This work is the result of the convergence of two streams of thought: the first, that the earliest civilization we know was but a renewal of a then dimly remembered and now utterly forgotten older one; and the second, that the impelling and revivifying agent in what we know as civilization was woman. These two originally separate streams, each springing independently from its own well of evidence, flowed finally into a broad river of conviction that could no longer be denied expression.

The first conviction, now shared by a growing number of the "cognitive minority," 1 was that something must have preceded the earliest historical societies to account for the many incongruities, as the Soviet ethnologist M. M. Agrest called them, that occur through­out the world. These unaccountable anomalies, like the flash of a gold tooth in an infant's mouth, startled one's complacency about the intellectual superiority of modern man and jolted the old belief in the technical ignorance of our remote ancestors.

The thought kept intruding itself that modern man was a re­peater—that every discovery he made and every invention he con­ceived had been discovered and invented before, in a forgotten past civilization of tens or even hundreds of thousands of years ago.

The second stream of thought was that in ancient times, indeed well into the historical era, woman had played a dominant role. The tradition shared by all early peoples, but glossed over by later historians and myth-interpreters, that it was woman who had pre­served the germ of the lost civilization and had brought it into its second flowering was too insistent to be ignored. The primacy of goddesses over gods, of queens over kings, of great matriarchs who


had first tamed and then reeducated man, all pointed to the fact of a once gynocratic world. The further back one traced man's history, the larger loomed the figure of woman. If the gods and goddesses of today are but the heroes and heroines of yesterday, then unques­tionably the goddesses of historical times were but the reflected memory of the ruling hierarchy of a former civilization.

The existence of such a civilization would account, as no other theory could, for the universality of certain customs, rites, and ta­boos that could not have been disseminated in historical times. It would explain the similarity of creation myths throughout the world and would account for the apparent kinship of the mythical gods and heroes of all peoples. It would explain the worldwide tradition of the wonderful strangers, the existence of the ancient maps, the otherwise incomprehensible origin of language, the anomalous gold mines of Thrace and Kransnoyarsk, the incongruous optical lens of ancient Nineveh, and the "worked gold thread" found embedded in a rock deposit that was formed millennia ago. It would explain the Sumerian seals depicting the true structure of the universe, the accuracy of ancient calendars and sundials, the ancient mega-lithic buildings and monuments scattered over the face of the earth, the Seven Sages of ancient Greece and their evident knowl­edge of scientific truths later discredited and forgotten, and the legends of Hermes Trismegistus, Thoth, and other wizards of an­tiquity. And it would account for the universal tradition of a great cataclysm that once engulfed the world in a holocaust of flame and flood.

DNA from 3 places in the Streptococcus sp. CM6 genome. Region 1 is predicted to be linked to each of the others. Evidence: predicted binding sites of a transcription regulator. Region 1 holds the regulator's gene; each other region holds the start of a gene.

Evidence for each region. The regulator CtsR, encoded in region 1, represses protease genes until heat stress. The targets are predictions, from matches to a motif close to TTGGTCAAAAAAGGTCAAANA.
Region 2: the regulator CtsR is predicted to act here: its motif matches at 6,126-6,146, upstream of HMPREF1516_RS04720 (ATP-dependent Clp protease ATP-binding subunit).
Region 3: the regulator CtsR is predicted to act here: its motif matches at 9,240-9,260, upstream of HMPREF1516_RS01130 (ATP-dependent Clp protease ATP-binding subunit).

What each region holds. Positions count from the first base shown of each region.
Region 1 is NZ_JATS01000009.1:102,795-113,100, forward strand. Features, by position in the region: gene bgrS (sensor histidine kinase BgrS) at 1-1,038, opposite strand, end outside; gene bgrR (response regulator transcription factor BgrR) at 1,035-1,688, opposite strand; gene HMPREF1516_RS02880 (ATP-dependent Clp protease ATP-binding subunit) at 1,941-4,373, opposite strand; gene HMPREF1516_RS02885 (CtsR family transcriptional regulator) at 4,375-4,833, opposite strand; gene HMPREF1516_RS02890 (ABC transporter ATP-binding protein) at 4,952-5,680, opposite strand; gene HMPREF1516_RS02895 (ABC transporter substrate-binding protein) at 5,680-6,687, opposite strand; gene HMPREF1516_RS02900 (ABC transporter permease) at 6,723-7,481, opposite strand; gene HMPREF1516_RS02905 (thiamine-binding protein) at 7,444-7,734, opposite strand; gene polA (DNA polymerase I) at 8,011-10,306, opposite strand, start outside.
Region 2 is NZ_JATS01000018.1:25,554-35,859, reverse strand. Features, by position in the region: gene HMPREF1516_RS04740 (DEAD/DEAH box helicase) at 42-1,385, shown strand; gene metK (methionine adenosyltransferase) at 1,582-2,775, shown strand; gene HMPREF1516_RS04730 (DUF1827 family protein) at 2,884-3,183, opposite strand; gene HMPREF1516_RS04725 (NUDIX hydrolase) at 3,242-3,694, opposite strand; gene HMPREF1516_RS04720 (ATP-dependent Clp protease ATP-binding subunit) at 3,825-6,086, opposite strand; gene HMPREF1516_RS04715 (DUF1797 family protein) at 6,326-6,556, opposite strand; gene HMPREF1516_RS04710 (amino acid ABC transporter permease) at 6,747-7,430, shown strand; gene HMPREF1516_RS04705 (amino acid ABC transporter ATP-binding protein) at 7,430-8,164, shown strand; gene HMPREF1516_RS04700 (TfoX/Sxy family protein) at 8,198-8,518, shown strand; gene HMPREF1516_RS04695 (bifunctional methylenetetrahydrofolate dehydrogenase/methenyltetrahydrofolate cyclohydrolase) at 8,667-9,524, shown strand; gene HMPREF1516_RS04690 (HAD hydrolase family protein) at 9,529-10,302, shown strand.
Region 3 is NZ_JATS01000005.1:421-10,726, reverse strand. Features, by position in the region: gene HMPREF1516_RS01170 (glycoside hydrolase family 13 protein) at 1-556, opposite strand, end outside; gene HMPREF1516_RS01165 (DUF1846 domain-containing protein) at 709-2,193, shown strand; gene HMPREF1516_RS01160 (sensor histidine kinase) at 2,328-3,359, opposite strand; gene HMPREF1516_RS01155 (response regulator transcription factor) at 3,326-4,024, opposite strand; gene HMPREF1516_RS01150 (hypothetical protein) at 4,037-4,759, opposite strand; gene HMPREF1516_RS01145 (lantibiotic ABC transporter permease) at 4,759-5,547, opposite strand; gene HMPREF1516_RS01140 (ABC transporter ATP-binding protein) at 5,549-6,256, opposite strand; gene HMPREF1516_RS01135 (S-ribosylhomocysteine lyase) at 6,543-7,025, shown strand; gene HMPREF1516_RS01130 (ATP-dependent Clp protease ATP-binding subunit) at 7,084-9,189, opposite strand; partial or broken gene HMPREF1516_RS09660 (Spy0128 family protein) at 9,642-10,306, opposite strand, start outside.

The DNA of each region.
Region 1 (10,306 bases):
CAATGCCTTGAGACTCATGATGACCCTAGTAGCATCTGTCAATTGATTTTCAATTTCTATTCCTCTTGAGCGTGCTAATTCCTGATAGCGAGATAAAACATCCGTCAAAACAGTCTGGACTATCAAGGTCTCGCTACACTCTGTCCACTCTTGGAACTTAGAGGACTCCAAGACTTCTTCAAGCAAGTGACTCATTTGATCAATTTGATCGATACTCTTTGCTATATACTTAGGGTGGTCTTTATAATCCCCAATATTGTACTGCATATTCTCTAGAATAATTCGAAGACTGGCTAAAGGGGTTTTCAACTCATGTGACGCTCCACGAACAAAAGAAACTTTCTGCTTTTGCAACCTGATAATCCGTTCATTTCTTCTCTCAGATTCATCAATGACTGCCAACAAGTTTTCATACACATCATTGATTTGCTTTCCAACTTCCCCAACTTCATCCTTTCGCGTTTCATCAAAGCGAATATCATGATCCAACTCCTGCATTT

"Chance," wrote Sylvain Bailly, "could not account for such won­derful coincidences. They must all have been derived from one common source." 2

When recorded history begins we behold the finale of the long pageant of prehistory, the pageant of the great lost civilization that constituted the source of all these "wonderful coincidences." The curtain of written history rises on what seems to be the tragic last act of a protracted drama. On the stage, firmly entrenched on her ancient throne, appears woman, the heroine of the play. About her, her industrious subjects perform their age-old roles. Peace, Justice, Progress, Equality play their parts with a practiced perfection.